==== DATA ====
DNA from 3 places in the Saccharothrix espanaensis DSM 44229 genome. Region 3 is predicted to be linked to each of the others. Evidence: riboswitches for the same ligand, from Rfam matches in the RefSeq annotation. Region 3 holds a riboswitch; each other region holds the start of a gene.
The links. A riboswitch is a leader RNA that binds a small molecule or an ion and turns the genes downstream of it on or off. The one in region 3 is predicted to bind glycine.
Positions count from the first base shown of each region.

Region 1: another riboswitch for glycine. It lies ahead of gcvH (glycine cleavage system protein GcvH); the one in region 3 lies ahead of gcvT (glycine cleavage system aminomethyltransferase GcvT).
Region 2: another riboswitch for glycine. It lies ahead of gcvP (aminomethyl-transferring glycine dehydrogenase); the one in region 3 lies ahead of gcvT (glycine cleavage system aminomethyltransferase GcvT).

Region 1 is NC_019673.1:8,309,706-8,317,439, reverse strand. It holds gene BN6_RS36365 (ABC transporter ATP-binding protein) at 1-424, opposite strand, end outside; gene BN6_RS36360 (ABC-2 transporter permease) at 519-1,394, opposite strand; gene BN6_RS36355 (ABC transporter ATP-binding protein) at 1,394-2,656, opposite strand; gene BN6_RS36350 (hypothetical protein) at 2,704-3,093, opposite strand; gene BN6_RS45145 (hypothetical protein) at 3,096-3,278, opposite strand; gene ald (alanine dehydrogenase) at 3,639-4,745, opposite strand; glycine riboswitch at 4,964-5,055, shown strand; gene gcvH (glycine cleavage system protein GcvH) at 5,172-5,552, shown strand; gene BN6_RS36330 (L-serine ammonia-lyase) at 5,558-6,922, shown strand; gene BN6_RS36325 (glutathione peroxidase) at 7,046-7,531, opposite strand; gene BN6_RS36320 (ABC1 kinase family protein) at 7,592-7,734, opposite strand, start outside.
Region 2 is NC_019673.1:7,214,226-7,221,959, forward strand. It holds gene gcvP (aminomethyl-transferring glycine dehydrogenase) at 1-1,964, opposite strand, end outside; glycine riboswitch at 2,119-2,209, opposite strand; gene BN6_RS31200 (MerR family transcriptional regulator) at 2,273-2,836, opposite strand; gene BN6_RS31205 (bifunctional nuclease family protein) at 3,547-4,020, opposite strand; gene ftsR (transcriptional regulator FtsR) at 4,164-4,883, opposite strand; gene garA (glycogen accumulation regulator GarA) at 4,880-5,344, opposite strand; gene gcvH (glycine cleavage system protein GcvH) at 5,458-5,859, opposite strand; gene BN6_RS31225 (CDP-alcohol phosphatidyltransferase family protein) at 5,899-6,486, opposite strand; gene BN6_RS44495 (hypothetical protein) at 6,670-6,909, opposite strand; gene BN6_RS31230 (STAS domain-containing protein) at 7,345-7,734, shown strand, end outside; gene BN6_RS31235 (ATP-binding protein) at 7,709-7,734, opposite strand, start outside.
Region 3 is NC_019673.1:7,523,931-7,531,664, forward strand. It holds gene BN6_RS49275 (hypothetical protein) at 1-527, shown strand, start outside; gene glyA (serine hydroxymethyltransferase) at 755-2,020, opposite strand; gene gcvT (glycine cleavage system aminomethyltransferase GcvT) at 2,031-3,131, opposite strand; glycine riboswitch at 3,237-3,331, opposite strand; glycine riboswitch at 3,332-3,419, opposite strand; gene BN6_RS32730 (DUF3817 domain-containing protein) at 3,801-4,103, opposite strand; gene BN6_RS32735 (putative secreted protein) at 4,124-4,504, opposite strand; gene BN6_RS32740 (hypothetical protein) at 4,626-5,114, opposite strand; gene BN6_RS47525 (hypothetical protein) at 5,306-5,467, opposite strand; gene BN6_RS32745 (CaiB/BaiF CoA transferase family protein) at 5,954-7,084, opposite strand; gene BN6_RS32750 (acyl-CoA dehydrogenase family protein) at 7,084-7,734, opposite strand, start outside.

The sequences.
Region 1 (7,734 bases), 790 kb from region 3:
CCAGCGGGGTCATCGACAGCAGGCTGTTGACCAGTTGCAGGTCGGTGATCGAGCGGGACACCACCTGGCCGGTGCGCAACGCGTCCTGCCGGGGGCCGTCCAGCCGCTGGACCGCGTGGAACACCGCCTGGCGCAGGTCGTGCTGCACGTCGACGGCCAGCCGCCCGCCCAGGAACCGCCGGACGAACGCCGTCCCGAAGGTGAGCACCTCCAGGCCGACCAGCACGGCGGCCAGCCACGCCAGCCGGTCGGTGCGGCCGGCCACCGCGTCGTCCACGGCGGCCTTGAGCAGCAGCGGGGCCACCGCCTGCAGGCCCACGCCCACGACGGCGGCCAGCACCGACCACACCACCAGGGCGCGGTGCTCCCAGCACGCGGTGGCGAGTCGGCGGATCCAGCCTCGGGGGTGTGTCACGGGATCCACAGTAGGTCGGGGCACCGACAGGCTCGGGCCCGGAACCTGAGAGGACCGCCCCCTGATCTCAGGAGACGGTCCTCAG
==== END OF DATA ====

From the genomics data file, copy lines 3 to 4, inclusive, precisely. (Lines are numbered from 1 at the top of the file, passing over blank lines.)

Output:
Positions count from the first base shown of each region.

Region 1: another riboswitch for glycine. It lies ahead of gcvH (glycine cleavage system protein GcvH); the one in region 3 lies ahead of gcvT (glycine cleavage system aminomethyltransferase GcvT).